• 3 Days and 2 Nights at The Fairmont Orchid on the Koala Coast, $100 gift certificate from Enterprise Rent-A-Car

 

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MEDB Ke Alahele Education Fund Benefit Dinner & Auction to benefit STEM education programs at home

July 10th, 2014 · Ke Alahele, Ke Alahele 2014, STEM

Proceeds from the MEDB Ke Alahele Education Fund Benefit Dinner & Auction slated for Sat., Aug 23, will benefit a variety of STEM education programs here at home.

Proceeds from the MEDB Ke Alahele Education Fund Benefit Dinner & Auction slated for Sat., Aug 23, will benefit a variety of STEM education programs here at home.

The annual MEDB Ke Alahele Education Fund Dinner & Auction returns on Saturday, August 23. Held at the Grand Wailea Resort, this annual event raises needed funds for Science, Technology, Engineering and Math (STEM) programs in our community.

Guests will bid on fabulous prizes at the popular Apples for Education Auctions, compete in a lively “Are You Smarter Than a STEM 5th Grader?” game, and mingle with Distinguished Educators – Lieutenant Governor Shan Tsutsui and his wife Lyndelle and Mayor Alan Arakawa and his wife Ann – as well as your friends and neighbors. This year’s winner of the Senator Daniel K. Inouye Innovation Award, which honors the legacy of the late U.S. Senator, will also be announced.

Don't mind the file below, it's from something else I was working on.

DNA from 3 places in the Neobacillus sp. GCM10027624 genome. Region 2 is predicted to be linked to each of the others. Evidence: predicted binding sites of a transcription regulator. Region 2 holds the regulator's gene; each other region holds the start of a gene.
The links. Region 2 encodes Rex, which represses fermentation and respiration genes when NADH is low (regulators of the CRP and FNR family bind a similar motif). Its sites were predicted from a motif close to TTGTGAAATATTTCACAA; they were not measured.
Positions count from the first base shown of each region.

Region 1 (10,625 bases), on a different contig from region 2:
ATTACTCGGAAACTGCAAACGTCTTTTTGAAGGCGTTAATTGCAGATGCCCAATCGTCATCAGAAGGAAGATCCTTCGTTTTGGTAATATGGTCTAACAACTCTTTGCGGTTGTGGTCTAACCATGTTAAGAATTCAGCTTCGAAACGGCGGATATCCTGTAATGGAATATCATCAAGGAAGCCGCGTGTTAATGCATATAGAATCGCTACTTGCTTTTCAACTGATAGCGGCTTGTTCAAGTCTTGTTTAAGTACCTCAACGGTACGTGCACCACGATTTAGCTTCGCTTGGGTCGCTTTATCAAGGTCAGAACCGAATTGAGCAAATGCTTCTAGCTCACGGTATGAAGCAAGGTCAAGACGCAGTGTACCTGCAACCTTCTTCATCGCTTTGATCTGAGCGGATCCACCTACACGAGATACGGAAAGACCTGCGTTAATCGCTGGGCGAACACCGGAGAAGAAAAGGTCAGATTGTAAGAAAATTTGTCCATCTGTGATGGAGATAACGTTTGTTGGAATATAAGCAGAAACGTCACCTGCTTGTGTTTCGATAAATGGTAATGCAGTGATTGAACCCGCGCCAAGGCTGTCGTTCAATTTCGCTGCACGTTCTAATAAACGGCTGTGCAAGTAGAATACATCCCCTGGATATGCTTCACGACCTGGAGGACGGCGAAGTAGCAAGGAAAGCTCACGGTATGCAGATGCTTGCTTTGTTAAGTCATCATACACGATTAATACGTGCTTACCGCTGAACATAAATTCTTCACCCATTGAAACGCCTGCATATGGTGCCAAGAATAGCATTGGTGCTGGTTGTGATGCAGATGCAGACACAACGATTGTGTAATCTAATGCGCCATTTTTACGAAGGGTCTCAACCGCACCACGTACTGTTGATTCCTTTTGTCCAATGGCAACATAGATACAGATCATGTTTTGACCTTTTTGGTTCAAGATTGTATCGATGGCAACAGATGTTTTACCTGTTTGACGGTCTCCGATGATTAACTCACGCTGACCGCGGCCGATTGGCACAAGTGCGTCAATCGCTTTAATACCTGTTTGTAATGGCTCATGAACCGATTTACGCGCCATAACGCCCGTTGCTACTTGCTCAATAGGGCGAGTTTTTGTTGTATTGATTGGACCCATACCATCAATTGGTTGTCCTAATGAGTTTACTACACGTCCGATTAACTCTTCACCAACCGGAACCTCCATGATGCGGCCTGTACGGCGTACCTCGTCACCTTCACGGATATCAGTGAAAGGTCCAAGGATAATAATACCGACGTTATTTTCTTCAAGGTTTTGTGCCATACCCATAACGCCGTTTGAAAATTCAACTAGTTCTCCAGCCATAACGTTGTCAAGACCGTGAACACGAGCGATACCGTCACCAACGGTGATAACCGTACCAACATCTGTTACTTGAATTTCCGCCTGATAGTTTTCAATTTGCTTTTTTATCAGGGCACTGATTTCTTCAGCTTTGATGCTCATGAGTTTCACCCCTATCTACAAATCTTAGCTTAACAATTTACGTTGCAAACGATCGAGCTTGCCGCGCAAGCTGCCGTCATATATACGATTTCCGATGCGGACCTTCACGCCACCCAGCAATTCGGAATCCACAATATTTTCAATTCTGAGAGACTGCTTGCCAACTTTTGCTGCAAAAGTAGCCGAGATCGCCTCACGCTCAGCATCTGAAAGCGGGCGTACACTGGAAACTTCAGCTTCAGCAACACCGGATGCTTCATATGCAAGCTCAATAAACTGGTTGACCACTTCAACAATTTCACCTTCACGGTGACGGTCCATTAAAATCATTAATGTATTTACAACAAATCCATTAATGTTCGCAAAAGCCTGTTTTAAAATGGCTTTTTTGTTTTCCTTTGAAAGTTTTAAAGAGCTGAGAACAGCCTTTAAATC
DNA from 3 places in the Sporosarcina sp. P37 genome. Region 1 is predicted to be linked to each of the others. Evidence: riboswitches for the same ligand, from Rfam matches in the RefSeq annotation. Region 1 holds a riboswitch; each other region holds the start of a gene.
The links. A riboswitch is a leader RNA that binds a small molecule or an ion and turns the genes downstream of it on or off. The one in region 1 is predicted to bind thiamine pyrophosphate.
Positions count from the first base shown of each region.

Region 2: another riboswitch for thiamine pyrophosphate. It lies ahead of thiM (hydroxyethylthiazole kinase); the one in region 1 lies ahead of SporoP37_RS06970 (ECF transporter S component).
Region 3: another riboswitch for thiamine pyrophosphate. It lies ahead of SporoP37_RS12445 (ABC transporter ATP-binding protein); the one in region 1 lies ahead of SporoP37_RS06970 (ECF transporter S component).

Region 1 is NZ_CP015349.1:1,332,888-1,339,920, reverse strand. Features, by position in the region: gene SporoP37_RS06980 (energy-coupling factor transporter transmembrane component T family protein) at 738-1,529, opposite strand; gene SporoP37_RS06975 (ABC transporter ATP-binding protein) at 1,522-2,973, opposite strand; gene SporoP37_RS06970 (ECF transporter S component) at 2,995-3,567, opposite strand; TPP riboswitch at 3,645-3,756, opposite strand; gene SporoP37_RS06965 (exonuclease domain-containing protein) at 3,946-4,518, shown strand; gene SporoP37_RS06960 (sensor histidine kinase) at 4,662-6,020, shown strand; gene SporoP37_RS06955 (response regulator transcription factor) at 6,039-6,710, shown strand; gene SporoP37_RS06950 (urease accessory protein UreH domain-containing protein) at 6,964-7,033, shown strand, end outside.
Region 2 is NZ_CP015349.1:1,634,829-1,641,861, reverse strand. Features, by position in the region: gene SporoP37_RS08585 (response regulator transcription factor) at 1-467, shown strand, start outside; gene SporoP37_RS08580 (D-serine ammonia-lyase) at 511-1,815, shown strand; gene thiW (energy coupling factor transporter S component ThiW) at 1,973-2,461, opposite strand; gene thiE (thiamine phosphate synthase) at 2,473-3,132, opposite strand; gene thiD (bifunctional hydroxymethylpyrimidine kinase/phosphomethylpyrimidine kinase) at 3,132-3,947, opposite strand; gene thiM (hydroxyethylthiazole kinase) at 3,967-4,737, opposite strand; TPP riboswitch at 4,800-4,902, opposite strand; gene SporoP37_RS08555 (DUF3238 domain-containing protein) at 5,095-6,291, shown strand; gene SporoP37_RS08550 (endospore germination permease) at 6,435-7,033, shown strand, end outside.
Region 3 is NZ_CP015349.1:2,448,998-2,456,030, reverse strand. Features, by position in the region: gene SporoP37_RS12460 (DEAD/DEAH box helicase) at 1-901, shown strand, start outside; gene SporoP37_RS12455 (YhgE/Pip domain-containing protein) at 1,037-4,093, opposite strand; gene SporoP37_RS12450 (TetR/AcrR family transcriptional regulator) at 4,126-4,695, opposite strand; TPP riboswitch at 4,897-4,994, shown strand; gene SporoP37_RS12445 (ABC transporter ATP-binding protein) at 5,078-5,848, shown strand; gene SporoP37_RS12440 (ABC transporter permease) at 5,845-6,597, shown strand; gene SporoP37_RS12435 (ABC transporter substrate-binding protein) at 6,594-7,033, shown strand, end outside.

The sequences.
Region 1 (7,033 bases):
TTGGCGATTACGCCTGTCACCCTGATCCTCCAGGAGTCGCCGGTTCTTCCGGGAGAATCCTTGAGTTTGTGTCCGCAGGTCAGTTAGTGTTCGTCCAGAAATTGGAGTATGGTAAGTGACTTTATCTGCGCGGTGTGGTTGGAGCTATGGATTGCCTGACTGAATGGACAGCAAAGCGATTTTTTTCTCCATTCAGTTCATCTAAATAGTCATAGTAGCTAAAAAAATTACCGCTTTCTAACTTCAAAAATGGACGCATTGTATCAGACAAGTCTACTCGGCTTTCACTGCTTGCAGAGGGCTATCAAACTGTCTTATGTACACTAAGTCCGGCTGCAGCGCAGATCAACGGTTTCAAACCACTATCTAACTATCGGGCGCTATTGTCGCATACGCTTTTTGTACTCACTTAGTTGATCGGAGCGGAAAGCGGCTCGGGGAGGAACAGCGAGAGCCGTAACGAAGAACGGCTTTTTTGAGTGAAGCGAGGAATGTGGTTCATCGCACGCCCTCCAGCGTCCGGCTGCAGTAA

The Reception and Silent Auction begins at 4:30 pm, followed by dinner and a program and Live Auction at 6:30 pm.

Sponsorships are available.  Event tickets are $175 per person.  For reservations and information, contact Maui Economic Development Board at 808-875-2300 or visit www.medb.org.

Throughout Maui County, STEM education is empowering students and teachers, thanks to donors of the MEDB Ke Alahele Education Fund. This past school year, the Fund awarded nearly $175,000 which enabled Robotics teams to compete on Maui, Oahu and even the mainland; equipped digital media labs and engineering technology programs with the latest tools, software and training; prepared students for going head-to-head with national digital media peers, and organized the annual Science Olympiad.

“Thanks to generous businesses and other community stakeholders, we have touched thousands of students,” said Jeanne Skog, MEDB President and CEO. “Donors send a clear message to our students of the value of pursuing careers in STEM.”